The Merit Wine and Spirit Challenge 2020
This year's Sauvignon blanc Trophy was awarded to the 21 Gables Sauvignon blanc 2019 from Spier
This was the 2nd year The Merit Wine and Spirit Challenge was held, and the increase in the number of entries is a definite acknowledgement that the unique features of this competition fills a need in the South African industry. Several high-end wines and spirits were entered, as well as several super-value offerings.
During this event, there was a conscious effort to include millennials and younger wine adjudicators to make the tasting panels more representative of consumers in general. These younger consumers are responsible for a big resurgence in the popularity of Sauvignon blanc and that is why the trophy was included this year.
It was well deserved that Spier walked away with the Sauvignon blanc Trophy of the year. Well done and congratulations.
We asked Jacques Erasmus from the Spier winemaking team about the wine.
Q: What makes this wine special?
A: The fruit for this wine come from a vineyard close to Durbanville. I have a special history with this specific vineyard and the wine from this vineyard never disappointed me. The 2019 vintage was one of the best vintages for white wine. I knew from the start of fermentation that this wine will become one of the best Sauvignon blanc wines that I ever made.
Q: What do you think makes your Sauvignon blanc grapes special?
A: Sauvignon blanc is a sensitive cultivar. It is lively and there is not much space for mistakes in the growing and the winemaking process. You need to be quick with your decisions. This makes it particularly challenging to get it right. Sauvignon blanc keeps you humble, because as soon as you think you have it under control the wine shows you her other side. I love making Sauvignon blanc because of the challenge involved.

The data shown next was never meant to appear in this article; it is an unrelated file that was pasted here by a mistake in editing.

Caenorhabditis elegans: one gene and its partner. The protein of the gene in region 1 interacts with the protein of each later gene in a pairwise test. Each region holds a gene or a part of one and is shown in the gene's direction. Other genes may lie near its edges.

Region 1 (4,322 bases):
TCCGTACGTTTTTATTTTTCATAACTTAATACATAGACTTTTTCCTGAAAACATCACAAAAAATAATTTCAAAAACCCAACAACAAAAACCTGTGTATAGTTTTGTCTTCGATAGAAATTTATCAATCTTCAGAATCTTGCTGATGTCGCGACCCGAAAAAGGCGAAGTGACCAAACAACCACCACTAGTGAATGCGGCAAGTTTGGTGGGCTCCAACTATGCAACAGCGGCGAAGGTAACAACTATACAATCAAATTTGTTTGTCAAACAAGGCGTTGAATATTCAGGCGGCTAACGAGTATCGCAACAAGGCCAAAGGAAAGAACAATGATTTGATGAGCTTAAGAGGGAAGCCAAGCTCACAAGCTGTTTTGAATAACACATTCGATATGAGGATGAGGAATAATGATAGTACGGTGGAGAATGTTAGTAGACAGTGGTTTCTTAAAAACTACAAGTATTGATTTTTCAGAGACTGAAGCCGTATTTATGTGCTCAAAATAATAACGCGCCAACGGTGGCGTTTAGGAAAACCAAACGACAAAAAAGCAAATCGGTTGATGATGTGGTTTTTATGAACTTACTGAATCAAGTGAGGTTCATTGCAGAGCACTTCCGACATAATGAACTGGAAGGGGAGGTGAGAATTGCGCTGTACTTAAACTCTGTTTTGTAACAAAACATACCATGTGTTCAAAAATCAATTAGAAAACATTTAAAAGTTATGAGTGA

Q: What is the most important thing to keep in mind when making Sauvignon blanc?
A: The most important thing is to harvest at the right time early in the morning while the grapes are cool. Do not break the cold chain, and try to avoid oxidation as far as possible, and start fermenting with clean juice. Do not be afraid of cold fermentation and do not think that the wine is made after fermentation. You need to take care of the wine until it is bottled.
Q: What cellar practices do you use that brings out the best in your Sauvignon blanc?
A: A good cellar team plays by far the most important role in making good wine. Our team has worked together for a long time. Anthony Kock help me with the white wine making and we work as a team. A clean cellar with an effective cooling system is paramount.
Q: What is your fermentation regime (temperature, yeast nutrition etc.)?
A: I use two different yeast strains, CKS 102 and VIN7. I like a longer fermentation period, that is why I ferment cold between 12-14°C.
Q: What settling technique do you use, and is there special criteria such as how clean the juice, temperature or time involved?
A: I settle juice overnight in horizontal tanks at around 12°C. I like to start fermentation with clean juice. The fermentation must start smoothly, but I like to extend the fermentation time from around 8 °Balling.
Q: Are there any techniques you practice consciously to prolong the shelf life of your wine?
I like to work with the lees after fermentation. A small percentage of the wine will ferment in old oak, it helps with the shelf-life too, but the most important thing is the quality of the grapes and the bottling process.
Q: Where do you think South Africa rates relative compared to the rest of the world with Sauvignon blanc?
We have very diverse Sauvignon blanc wines in South Africa. I think South African Sauvignon blanc is underrated. The world is missing out by drinking Sauvignon blanc from countries where the nose of the wines are overpowering, one dimensional, and the acidity tend to be out of balance.
The competition in the best Sauvignon blanc category was very fierce, so to be handed the trophy at this event is a remarkable achievement.